Kipling never got to Mandalay, but could claim to be “on the road to Mandalay”, proving that, for the poet, it’s not the destination but the “road” that’s important. Kipling had planted his flag in a poetic sense, after a few days in the country and with a poem that would carry him into posterity; such are the vicissitudes of history, in which bad poetry can characterise an age.

Selth’s opening scene-setting chapter shows an astonishing grasp of the history and culture of Burma. Rounding up the various early Western art forms that drew inspiration from the East since Wordsworth’s “gorgeous East”, he homes in on the imperial century, 1814-1914, in which Britain began to be interested in Burma. Despite the three wars it took to conquer Burma, it was still considered by the British to be an uneventful backwater and often confused with India, which, under colonial rule, it was part of until 1937. George Orwell, writing in 1944, could confidently state that the British public knew nothing of Burma and cared less.

In the climate that predated the composition of “Mandalay”, songs and tunes, we’re reminded, were powerful cultural vectors shaping attitudes to domestic developments but also perceptions of foreign places and events. Music halls were in their heyday, and Selth lists 180 musical works with Burma-related themes in addition to hymns composed in and about Burma by early Christian missionaries. These hymns were said to inspire the preachers more than those preached to. Burma appears as “dark benighted” or “the barb’rous nation”, and a hymn composed by Thomas Baldwin in 1818, optimistically posits:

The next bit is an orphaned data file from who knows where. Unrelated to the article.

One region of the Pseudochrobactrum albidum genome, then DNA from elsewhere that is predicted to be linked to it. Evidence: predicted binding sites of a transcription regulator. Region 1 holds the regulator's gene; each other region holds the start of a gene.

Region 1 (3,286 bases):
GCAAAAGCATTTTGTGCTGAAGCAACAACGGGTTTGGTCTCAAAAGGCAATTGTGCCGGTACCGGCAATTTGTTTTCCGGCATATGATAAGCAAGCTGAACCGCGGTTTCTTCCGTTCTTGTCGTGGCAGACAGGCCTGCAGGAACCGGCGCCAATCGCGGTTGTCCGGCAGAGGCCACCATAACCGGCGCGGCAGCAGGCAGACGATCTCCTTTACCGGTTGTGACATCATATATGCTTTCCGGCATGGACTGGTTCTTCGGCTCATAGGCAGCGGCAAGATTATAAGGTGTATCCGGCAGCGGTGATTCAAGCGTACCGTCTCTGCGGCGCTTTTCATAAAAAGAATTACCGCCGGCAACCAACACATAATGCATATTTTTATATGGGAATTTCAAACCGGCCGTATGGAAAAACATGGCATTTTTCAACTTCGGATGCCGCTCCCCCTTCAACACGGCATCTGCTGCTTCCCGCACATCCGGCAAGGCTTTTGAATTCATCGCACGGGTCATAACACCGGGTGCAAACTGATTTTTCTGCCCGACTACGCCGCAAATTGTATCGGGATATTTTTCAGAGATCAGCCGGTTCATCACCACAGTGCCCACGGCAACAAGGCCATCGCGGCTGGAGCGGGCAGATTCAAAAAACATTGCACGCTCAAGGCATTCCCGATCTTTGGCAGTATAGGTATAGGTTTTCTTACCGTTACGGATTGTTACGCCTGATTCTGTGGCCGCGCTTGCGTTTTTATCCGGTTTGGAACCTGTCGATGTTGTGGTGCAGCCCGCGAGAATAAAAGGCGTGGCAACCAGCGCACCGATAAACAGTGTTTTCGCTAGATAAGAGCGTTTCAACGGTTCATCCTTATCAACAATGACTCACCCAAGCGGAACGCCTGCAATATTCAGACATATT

Burmans bow and own the Lord;
Gaudma leaving,
God alone shall be ador’d.

Gaudma or Buddha was not for leaving, and conversions were few, since for devout Buddhist worshippers the very idea of singing was sinful, breaking one of the ten Theravada Buddhist precepts. In contrast, the Karen people, who loved song, converted to Christian faiths in their droves along with — after the fall of Mandalay — the Chin, Kachin and Shan peoples.

During this period there was of course secular music, which came with the occupying forces; regimental songs etc, which would have been known to Kipling. A surprise to this reader was the number of Irish songs sung by the various regiments, from “The Revel” to “St Patrick’s Day”, played on the arrival of the British fleet during the Second Anglo-Burmese War in 1852. “Garryowen”, a drinking song, was the signature tune of the 18th Royal Irish Regiment of Foot. The song surfaced again during the Vietnam War when sung by soldiers of the United States First Calvary.

Selth takes the composition of “Mandalay” in 1890 as the critical turning point in his study. The poem was printed at the beginning of the “Buddhism-steeped Nineties”, and Kipling was gifted with the euphonious place name, Mandalay. Like Samarkand, Babylon or Timbuktu, it conjured a semi-mythical place or city. In the period of Kipling’s composition, it was within a few years of the fall of Mandalay (1885) and the arrest and exile of the royal family and the annexation of Upper Burma the following year. Its “lilting syllables” were already redolent of something lost and lamented, which tugged at the heartstrings of Burmese and Westerners alike. When Mandalay fell, it was not yet thirty years old as a city, and when the military regime changed the names of other cities and even the country, Mandalay was left unchanged.